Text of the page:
So, let’s take a look into Dillon’s world and what it’s like for him to animate today in this film from director Ava Benjamin Shorr called, Playing with Power.

Are you interested in seeing some of what Dillon Markey has created? Check out his portfolio here! And if you’d like to learn a little more about The Power Glove give this video a little watch to hear some history and a little demonstration.

Oh, and if you love movies, you’re definitely going to want to check out our article about how special effects have been done throughout history!

18 minutes

Explore the “Uncanny Valley” Through the World of Special Effects!

Did you know there is a fascinating reason why some special effects leave people cold (even queazy) and others transform our reality? This is the result of an effect called "the uncanny valley". Here is the fun and wonder in all that!

Read More

When we peer behind the curtain of what we see every day, we find that there’s more to most stories than meets the eye.

From this day forward, when you see stop motion, you’ll be able to tell your friends about how adulterous bugs blazed a trail for this art form. Or, maybe, now that you’ve had a backstage look, you can try your hand at making a film yourself! This article from WikiHow gives a super simple explanation on how to create your very own stop motion film. Who knows, maybe I’ll even give it a go!

I have to say my main inspiration (if I decide to do this) will come from this next video. As a result of watching this video repeatedly in the early 2010s, I have a soft spot for adorable creatures held together with glue and that seems like something I could pull together right now. Now, the task is just to find what I’m going to make it out of…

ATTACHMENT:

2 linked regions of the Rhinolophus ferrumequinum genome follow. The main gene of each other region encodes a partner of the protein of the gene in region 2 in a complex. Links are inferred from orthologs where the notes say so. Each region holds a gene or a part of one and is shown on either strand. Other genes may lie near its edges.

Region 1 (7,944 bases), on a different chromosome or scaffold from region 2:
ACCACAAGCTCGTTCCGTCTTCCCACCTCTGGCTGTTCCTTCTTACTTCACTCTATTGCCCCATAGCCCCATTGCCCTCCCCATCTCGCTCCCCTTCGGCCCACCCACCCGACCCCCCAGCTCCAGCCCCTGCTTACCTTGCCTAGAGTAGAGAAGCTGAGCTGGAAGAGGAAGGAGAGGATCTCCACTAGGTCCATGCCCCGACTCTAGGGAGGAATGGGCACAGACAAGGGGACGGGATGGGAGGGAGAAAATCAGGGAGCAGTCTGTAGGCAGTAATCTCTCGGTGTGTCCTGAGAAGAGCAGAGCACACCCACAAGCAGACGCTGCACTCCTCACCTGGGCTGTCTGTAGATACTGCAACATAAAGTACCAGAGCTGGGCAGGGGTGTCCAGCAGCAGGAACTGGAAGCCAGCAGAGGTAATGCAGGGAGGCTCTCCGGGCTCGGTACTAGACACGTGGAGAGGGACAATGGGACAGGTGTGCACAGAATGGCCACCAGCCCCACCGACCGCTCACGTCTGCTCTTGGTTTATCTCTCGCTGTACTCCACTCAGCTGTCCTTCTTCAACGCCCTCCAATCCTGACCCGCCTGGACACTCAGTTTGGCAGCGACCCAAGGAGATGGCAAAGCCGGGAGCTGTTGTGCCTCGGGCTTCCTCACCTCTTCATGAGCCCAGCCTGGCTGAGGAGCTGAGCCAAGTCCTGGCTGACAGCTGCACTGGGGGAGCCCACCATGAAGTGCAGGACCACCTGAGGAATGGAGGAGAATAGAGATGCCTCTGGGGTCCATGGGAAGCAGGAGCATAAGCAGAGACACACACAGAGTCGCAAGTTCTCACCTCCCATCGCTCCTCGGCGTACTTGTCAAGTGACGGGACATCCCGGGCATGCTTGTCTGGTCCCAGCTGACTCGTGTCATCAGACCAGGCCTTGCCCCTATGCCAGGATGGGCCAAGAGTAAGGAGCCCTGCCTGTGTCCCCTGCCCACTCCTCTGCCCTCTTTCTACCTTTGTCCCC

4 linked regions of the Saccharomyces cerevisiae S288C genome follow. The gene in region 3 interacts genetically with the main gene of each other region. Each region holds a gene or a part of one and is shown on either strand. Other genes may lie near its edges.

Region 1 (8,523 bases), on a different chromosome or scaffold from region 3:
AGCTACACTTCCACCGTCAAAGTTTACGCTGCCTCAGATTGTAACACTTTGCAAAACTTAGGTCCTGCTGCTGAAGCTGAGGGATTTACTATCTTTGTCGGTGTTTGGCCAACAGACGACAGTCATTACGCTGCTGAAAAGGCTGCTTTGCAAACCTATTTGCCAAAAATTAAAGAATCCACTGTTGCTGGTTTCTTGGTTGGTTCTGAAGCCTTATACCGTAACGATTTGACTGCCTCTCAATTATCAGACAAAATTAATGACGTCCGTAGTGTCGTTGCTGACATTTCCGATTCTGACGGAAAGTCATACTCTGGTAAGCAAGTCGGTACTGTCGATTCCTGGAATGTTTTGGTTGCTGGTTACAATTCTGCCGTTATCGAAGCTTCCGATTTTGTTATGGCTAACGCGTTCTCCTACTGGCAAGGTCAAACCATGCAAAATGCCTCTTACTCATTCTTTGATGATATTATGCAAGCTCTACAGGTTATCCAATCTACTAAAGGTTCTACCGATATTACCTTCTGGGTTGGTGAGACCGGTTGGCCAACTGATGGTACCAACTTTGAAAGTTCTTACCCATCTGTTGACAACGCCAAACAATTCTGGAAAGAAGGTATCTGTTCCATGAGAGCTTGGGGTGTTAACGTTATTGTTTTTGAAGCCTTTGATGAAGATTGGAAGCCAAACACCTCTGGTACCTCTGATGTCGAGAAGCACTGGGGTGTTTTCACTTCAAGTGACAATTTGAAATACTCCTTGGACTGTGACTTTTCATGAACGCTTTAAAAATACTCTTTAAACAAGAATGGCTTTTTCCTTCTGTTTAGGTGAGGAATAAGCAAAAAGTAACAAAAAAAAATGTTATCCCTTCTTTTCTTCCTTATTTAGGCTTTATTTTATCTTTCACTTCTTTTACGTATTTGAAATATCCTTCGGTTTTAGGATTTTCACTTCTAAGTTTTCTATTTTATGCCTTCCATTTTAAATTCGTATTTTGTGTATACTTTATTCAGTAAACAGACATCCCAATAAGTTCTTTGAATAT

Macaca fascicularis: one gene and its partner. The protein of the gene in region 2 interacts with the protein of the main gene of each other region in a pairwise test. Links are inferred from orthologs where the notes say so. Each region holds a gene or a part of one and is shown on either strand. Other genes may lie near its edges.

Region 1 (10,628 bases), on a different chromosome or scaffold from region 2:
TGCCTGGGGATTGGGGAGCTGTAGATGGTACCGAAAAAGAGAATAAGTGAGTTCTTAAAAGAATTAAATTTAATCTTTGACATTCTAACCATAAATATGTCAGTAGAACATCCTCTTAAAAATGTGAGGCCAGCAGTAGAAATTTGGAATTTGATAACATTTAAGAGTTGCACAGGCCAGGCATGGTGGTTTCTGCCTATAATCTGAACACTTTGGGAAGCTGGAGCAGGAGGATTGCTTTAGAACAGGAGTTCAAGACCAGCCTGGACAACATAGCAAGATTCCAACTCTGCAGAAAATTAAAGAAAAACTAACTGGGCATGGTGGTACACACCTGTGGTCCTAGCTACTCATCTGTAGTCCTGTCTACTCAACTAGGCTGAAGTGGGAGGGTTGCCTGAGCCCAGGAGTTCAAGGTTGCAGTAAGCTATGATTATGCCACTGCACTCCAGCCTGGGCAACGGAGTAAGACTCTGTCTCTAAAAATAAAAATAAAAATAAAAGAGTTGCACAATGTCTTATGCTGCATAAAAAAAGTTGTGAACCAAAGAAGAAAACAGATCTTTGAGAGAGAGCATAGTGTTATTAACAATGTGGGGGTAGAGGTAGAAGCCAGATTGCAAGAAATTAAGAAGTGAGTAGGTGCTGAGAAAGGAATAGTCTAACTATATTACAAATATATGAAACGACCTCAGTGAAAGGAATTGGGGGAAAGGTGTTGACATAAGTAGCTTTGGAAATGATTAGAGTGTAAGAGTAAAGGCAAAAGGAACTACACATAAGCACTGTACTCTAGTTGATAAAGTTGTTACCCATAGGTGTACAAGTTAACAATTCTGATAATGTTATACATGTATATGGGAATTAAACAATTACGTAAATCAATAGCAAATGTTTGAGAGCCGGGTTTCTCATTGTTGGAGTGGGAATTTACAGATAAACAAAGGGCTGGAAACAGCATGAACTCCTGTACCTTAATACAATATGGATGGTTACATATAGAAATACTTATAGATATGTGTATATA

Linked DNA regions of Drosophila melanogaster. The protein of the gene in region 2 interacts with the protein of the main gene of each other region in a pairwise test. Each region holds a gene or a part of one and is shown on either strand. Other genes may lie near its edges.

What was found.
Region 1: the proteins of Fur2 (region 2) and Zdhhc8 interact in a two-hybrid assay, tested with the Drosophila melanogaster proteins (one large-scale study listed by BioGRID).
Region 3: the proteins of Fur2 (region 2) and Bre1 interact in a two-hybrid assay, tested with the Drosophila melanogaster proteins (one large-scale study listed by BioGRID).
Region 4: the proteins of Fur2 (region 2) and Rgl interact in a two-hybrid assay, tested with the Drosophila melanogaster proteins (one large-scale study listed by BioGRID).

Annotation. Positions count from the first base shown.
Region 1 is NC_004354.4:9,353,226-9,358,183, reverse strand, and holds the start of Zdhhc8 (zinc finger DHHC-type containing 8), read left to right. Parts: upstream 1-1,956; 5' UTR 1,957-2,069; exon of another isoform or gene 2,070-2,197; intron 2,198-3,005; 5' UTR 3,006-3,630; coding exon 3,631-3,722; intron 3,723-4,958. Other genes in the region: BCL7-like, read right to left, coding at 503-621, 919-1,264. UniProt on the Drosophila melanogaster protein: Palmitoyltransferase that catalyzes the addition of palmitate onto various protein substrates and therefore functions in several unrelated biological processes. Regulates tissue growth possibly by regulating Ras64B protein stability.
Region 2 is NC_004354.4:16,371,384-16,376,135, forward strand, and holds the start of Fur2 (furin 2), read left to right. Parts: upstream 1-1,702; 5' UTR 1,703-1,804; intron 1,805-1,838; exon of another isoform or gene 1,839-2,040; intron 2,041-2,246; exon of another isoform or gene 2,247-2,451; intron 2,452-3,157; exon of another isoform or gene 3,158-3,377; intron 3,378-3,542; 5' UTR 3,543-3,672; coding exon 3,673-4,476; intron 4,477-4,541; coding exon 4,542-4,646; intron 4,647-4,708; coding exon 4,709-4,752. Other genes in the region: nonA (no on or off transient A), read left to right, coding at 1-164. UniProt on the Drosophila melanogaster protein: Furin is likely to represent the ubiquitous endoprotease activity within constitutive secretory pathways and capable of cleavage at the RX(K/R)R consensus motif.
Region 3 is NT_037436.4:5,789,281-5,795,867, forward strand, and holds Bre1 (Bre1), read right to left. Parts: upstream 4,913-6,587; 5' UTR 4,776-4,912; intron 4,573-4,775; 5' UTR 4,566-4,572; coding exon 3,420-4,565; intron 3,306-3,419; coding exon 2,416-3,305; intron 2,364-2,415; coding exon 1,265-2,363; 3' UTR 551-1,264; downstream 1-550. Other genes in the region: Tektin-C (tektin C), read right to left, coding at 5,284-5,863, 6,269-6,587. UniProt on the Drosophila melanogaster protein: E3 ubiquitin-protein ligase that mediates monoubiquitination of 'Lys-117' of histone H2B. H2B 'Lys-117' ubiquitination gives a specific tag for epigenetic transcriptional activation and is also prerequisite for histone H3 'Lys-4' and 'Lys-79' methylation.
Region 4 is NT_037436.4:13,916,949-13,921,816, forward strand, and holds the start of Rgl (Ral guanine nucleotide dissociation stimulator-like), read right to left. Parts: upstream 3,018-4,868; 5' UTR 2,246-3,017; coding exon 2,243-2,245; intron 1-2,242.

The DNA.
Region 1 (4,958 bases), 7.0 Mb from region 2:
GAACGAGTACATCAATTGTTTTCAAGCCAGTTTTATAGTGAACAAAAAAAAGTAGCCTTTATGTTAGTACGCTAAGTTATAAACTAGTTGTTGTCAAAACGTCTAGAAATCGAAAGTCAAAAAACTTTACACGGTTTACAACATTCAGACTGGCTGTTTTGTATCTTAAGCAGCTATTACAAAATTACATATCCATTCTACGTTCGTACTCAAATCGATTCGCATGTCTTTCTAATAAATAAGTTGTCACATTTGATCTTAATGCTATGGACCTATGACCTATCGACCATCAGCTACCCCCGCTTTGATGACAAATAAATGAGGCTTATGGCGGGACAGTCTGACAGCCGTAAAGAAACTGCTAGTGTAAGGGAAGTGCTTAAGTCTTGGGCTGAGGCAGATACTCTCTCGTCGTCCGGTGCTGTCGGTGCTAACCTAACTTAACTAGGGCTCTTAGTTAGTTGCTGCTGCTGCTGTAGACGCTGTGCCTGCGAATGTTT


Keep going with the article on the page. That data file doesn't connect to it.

But while I figure that out, let me now give the stage to the stop motion video that still brings me as much joy today as it did a decade ago, Marcel the Shell with Shoes On. He’s a spunky go-getter, narrated by Jenny Slate who shares his day to day life with us! (Maybe this will give you some ideas on what to create, yourself?)

How cute is that?! And it’s produced completely with objects you can find in your home. (Oh, don’t worry: there are two more episodes with Marcel if you’d like to keep watching! Click here for the second episode and here for the third.)

Oftentimes, we don’t need to travel far to discover something new and amazing.

Sometimes, it simply takes getting curious about what’s in front of us! Maybe, that shell you brought home from the beach will turn into an internet sensation? Or, maybe you discover that your washing machine has done a whole lot more than just clean your clothes! Whenever we look a little closer at what’s already in our lives, we’re sure to find something awesome.